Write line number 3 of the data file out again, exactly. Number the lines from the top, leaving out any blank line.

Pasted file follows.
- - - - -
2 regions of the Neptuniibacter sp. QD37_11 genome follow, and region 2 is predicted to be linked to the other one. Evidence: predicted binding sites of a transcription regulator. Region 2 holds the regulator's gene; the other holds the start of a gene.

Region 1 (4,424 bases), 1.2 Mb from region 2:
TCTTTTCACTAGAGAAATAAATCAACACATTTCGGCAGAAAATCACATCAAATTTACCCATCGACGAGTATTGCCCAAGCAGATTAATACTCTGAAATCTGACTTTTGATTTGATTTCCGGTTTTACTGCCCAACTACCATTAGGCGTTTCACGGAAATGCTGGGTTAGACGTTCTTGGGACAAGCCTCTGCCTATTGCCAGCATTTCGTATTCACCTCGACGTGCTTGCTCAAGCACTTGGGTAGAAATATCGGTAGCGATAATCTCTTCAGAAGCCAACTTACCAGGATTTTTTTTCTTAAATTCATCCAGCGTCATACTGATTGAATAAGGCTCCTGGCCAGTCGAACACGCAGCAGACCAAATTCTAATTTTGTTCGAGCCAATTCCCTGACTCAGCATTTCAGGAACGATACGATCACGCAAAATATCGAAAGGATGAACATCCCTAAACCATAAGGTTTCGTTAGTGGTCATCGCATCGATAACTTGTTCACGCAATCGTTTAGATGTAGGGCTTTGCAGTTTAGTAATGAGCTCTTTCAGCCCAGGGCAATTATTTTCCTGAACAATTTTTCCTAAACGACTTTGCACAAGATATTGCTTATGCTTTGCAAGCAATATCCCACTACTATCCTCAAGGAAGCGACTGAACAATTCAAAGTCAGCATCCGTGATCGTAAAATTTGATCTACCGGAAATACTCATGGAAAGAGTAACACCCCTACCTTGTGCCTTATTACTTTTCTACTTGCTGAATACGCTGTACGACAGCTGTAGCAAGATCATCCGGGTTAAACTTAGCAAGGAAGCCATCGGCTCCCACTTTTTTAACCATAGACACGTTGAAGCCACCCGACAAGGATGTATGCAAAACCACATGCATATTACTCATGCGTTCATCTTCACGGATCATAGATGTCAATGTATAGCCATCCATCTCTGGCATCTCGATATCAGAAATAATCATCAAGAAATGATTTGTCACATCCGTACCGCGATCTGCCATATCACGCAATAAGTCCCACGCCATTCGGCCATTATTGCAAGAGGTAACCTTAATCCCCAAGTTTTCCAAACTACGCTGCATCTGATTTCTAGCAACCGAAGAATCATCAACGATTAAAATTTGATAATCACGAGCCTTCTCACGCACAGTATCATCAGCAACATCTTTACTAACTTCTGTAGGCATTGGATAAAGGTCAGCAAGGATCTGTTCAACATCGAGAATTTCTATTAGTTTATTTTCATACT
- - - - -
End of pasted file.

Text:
TCTTTTCACTAGAGAAATAAATCAACACATTTCGGCAGAAAATCACATCAAATTTACCCATCGACGAGTATTGCCCAAGCAGATTAATACTCTGAAATCTGACTTTTGATTTGATTTCCGGTTTTACTGCCCAACTACCATTAGGCGTTTCACGGAAATGCTGGGTTAGACGTTCTTGGGACAAGCCTCTGCCTATTGCCAGCATTTCGTATTCACCTCGACGTGCTTGCTCAAGCACTTGGGTAGAAATATCGGTAGCGATAATCTCTTCAGAAGCCAACTTACCAGGATTTTTTTTCTTAAATTCATCCAGCGTCATACTGATTGAATAAGGCTCCTGGCCAGTCGAACACGCAGCAGACCAAATTCTAATTTTGTTCGAGCCAATTCCCTGACTCAGCATTTCAGGAACGATACGATCACGCAAAATATCGAAAGGATGAACATCCCTAAACCATAAGGTTTCGTTAGTGGTCATCGCATCGATAACTTGTTCACGCAATCGTTTAGATGTAGGGCTTTGCAGTTTAGTAATGAGCTCTTTCAGCCCAGGGCAATTATTTTCCTGAACAATTTTTCCTAAACGACTTTGCACAAGATATTGCTTATGCTTTGCAAGCAATATCCCACTACTATCCTCAAGGAAGCGACTGAACAATTCAAAGTCAGCATCCGTGATCGTAAAATTTGATCTACCGGAAATACTCATGGAAAGAGTAACACCCCTACCTTGTGCCTTATTACTTTTCTACTTGCTGAATACGCTGTACGACAGCTGTAGCAAGATCATCCGGGTTAAACTTAGCAAGGAAGCCATCGGCTCCCACTTTTTTAACCATAGACACGTTGAAGCCACCCGACAAGGATGTATGCAAAACCACATGCATATTACTCATGCGTTCATCTTCACGGATCATAGATGTCAATGTATAGCCATCCATCTCTGGCATCTCGATATCAGAAATAATCATCAAGAAATGATTTGTCACATCCGTACCGCGATCTGCCATATCACGCAATAAGTCCCACGCCATTCGGCCATTATTGCAAGAGGTAACCTTAATCCCCAAGTTTTCCAAACTACGCTGCATCTGATTTCTAGCAACCGAAGAATCATCAACGATTAAAATTTGATAATCACGAGCCTTCTCACGCACAGTATCATCAGCAACATCTTTACTAACTTCTGTAGGCATTGGATAAAGGTCAGCAAGGATCTGTTCAACATCGAGAATTTCTATTAGTTTATTTTCATACT